Another long-term friend – a terrific sound designer, sounds off a somewhat positive, though certainly realistic note: “Well, my work has pretty much stopped short. I haven’t been employed since mid-March… all my summer shows have been cancelled. I can’t say that I haven’t enjoyed the break however. Having 3 months off to decompress has…allowed me to reflect on what being a freelance designer means…Now that I’ve been home with my family for so long, I see how important that is to me and I will concentrate on a better work-life balance…”

Theatre, the most collaborative and multi-disciplinary of all the performing arts needs actors, directors, and designer-technicians like my designer friends.

Here is one of two enormously talented musicians: “(we) put together a 5-day virtual violin intensive – like a camp – a crash course on music theory, violin technique, sight reading, and more! The biggest unfortunate reality for us was being unable to travel… and visit my grandparents – something (we) have done every summer of our lives. Thankfully, they are all healthy and know how to video call!”

With great resilience and in spite of having lost three gigs – one of them an entire concert series that she directs, this young musician is grateful for a ‘drive by’ concert that a neighbor hired her for and for the opportunity to grow a vegetable garden.

These are just some of the stories about artist friends from the worlds of performing arts in which almost all activities can only be pursued along with others. Solo instrumentalists need a collaborative artist – a pianist or an orchestra or at the very least another instrumentalist. A theatre designer needs a technical staff to flesh out the artistic concept.

A gifted young man that we know and admire has lost his part-time work both as an accompanist to singers and as a music librarian, on top of his work playing for various churches around town. All of it is on hold.

An esteemed composer of our acquaintance who has made a successful living in New York for most of his working life is now preparing to leave the Big Apple now that work has all but dried up and come home where rentals are cheaper and where he hopes to diversify his income by doing   some part time teaching.

Another friend, a talented bass-baritone and voice teacher has been able to continue doing his instruction on line, but all up and coming singing gigs have vanished from his schedule. He is even contemplating the possibility of doing a recital on line. As a tenured professor in a major music conservatory he holds out the hope that a projected student production that he is slated to direct and co-produce will take place, although the school, in his words “has had to reorganize and rethink, and in some cases reprogram the entire season.”

Some stories, like the one about a very fine pianist and her husband, a gifted composer are potent, and their hopeful words compelling.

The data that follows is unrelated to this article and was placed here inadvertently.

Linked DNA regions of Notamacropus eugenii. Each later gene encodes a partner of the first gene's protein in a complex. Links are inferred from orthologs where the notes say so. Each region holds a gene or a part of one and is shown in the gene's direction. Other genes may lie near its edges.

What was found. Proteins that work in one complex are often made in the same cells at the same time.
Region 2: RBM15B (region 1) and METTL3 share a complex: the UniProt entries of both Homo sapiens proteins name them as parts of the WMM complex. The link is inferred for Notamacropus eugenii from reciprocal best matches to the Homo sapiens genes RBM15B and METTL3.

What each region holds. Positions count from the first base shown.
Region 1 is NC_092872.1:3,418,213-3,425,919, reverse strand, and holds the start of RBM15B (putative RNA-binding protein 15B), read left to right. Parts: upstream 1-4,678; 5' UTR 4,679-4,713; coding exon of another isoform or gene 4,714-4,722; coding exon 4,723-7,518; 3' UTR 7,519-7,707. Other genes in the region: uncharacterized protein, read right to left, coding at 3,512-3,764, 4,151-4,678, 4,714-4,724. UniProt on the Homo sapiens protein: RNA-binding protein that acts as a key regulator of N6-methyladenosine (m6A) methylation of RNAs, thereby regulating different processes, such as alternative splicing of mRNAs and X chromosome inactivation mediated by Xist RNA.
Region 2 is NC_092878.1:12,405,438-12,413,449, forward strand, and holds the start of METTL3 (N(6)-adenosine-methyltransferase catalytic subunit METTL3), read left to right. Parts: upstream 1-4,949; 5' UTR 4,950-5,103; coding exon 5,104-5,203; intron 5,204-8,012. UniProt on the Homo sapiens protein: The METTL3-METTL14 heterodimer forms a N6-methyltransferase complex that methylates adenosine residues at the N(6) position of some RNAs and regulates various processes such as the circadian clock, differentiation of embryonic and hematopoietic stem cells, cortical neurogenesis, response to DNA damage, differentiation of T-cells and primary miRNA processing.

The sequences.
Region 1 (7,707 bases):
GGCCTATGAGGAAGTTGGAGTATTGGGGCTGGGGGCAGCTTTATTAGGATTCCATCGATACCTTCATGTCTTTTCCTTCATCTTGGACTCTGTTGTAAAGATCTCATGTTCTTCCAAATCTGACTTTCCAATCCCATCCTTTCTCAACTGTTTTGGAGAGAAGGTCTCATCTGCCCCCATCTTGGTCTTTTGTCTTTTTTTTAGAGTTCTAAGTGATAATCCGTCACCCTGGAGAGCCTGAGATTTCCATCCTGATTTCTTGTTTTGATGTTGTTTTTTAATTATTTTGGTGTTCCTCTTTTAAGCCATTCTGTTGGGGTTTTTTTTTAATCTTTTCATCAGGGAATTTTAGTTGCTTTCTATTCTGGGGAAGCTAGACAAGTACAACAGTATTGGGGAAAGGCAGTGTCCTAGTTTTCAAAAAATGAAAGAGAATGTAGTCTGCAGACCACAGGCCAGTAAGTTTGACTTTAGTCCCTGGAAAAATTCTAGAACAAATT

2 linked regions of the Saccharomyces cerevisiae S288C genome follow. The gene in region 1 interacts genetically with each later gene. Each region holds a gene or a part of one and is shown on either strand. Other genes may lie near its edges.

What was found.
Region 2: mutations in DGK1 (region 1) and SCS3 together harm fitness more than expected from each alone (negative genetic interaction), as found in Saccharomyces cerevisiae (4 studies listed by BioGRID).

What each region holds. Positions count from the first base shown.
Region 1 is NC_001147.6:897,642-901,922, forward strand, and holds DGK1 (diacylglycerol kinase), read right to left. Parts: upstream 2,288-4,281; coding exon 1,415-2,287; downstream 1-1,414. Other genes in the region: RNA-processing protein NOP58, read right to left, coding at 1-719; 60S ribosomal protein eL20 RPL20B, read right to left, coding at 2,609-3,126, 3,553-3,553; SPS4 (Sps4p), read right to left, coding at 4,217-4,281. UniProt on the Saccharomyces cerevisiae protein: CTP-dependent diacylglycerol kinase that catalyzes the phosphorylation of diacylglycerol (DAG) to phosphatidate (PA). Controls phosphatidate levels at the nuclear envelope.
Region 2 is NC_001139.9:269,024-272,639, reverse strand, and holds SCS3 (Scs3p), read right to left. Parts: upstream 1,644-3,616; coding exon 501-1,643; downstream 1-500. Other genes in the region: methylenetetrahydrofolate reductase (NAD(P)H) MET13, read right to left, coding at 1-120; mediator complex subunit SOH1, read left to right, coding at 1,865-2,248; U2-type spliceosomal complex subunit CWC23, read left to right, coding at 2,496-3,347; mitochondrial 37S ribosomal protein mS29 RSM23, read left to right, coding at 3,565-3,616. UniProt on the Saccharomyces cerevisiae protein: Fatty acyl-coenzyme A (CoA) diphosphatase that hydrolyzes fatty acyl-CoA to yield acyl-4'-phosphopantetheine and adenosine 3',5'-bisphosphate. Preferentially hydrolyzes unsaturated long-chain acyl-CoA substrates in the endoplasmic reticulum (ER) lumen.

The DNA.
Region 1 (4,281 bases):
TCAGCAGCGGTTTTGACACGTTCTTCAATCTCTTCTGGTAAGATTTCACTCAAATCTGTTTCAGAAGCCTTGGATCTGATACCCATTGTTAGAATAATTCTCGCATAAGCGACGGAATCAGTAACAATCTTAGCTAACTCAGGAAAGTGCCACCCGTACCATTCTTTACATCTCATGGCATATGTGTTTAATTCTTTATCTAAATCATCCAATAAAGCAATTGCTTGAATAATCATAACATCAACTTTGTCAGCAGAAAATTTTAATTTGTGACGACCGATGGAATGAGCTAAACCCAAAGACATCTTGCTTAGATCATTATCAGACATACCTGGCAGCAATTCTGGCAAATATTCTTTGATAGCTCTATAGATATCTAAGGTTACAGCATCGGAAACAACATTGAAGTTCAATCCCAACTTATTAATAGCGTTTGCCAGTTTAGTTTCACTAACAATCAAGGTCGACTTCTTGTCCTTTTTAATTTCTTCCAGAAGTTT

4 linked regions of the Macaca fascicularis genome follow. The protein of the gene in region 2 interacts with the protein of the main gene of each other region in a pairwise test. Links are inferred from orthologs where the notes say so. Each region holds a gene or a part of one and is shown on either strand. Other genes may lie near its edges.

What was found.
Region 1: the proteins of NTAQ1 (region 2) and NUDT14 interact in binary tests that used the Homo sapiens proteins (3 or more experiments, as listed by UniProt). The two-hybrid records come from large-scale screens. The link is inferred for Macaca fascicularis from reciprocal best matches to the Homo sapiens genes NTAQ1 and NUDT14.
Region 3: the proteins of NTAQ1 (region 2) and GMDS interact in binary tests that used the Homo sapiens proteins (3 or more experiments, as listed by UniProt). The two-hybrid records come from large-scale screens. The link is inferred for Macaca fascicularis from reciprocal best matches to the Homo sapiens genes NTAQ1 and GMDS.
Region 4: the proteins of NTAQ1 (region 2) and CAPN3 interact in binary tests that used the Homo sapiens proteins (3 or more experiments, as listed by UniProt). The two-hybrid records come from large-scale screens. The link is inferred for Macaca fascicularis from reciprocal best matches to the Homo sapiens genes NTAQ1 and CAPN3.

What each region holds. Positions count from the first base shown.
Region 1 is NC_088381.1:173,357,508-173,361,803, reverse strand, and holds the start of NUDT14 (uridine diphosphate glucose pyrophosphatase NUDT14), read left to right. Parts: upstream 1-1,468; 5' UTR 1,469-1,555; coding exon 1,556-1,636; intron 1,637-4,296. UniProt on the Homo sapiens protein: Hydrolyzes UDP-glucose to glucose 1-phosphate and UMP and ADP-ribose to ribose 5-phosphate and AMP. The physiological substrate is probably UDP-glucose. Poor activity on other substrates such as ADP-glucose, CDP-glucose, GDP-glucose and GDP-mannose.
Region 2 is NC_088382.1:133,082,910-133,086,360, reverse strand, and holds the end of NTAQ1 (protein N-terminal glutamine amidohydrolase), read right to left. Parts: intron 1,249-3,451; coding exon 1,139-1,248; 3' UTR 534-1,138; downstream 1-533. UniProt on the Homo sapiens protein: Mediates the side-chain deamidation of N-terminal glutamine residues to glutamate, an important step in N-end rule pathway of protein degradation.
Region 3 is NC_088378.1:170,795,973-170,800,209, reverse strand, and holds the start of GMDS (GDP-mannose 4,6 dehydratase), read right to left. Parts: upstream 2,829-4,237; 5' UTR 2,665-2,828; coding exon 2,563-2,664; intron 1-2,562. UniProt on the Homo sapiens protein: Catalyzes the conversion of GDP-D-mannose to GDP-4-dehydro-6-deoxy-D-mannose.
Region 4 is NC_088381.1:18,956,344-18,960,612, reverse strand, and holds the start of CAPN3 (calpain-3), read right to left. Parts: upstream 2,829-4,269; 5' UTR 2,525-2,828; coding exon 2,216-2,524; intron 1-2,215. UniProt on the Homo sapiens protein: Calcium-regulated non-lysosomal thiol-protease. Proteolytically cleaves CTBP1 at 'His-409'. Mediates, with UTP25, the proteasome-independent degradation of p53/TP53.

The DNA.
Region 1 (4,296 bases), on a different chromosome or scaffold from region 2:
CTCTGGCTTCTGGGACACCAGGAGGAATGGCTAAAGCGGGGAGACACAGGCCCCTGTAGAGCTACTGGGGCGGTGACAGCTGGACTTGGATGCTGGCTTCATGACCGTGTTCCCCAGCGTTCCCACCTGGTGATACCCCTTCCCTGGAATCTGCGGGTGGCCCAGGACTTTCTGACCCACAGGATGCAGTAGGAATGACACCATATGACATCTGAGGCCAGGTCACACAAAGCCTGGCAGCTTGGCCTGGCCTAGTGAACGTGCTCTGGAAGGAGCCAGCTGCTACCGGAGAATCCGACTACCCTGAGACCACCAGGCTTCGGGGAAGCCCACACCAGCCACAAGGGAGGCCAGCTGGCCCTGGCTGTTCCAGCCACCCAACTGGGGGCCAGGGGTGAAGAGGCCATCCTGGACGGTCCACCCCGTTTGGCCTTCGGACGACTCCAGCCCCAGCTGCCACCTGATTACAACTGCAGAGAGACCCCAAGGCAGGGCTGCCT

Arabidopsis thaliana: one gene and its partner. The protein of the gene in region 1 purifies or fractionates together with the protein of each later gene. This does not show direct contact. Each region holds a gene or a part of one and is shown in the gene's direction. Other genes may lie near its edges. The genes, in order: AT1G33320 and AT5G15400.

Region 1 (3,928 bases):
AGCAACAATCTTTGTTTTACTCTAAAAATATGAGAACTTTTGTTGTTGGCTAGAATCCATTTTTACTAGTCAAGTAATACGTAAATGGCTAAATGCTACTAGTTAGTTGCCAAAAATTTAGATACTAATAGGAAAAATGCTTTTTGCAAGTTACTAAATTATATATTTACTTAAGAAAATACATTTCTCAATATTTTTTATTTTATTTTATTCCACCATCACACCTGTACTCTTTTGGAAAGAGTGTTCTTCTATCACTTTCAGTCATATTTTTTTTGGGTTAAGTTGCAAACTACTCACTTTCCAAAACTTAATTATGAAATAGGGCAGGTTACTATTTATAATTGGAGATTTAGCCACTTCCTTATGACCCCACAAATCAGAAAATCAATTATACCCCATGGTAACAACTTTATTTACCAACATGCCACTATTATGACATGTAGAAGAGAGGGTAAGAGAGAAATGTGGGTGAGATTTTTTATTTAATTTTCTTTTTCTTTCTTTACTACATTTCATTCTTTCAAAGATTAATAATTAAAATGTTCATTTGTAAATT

Like many of our colleagues, we were very sad to see the cancellation and postponement of performances and projects which we were very excited for: However, we have been extremely lucky to be able to take part in projects in response to COVID-19 (such as) our own… series which merges experimental video, photography, and… contemporary music…This extra time has given us the opportunity to reconnect with nature, slow down our speed, and work on our practice in new and rewarding ways…We both have found so much hope and imagination from our colleagues and the arts during this pandemic, and we want to share that positive message as much as possible.”

Designers, instrumentalists, singers… They all need an audience. They need Federal, State, and City assistance. They need governmental and private entities, donors, foundations, corporations to step up to help so that the artists in our country can continue to do their work in 2020, pandemic-ravaged America, work that will lift up our spirits and alleviate our cares and our grief.

Rafael de Acha

An intriguing 21st century composition

Commissioned and premiered by the Pittsburgh Symphony Orchestra and conducted by Manfred Honeck, the ensemble’s superb Music Director, Jonathan Leshnoff’s  beautiful Double Concerto for Clarinet and Bassoon affords PSO principals Michael Rusinek (clarinet) and Nancy Goeres (bassoon) the opportunity to shine as soloists in this gorgeous 20-minute-long, three-movement composition.

Leshnoff’s music is unabashedly accessible. From the onset of the composition the composer establishes a bucolic, dreamy tonal landscape that at once engages the listener with the ebb and flow of its melancholy utterances.

First the bassoon then the clarinet, alternate in a quiet dialogue built on a short melodic motif that is gradually echoed by the orchestra. It is a haunting entrance into the world of this concerto and its composer.

But soon and early in the movement the tranquility of the beginning is briefly interrupted by a climactic outburst from the orchestra, only to soon return to the opening mood of the movement.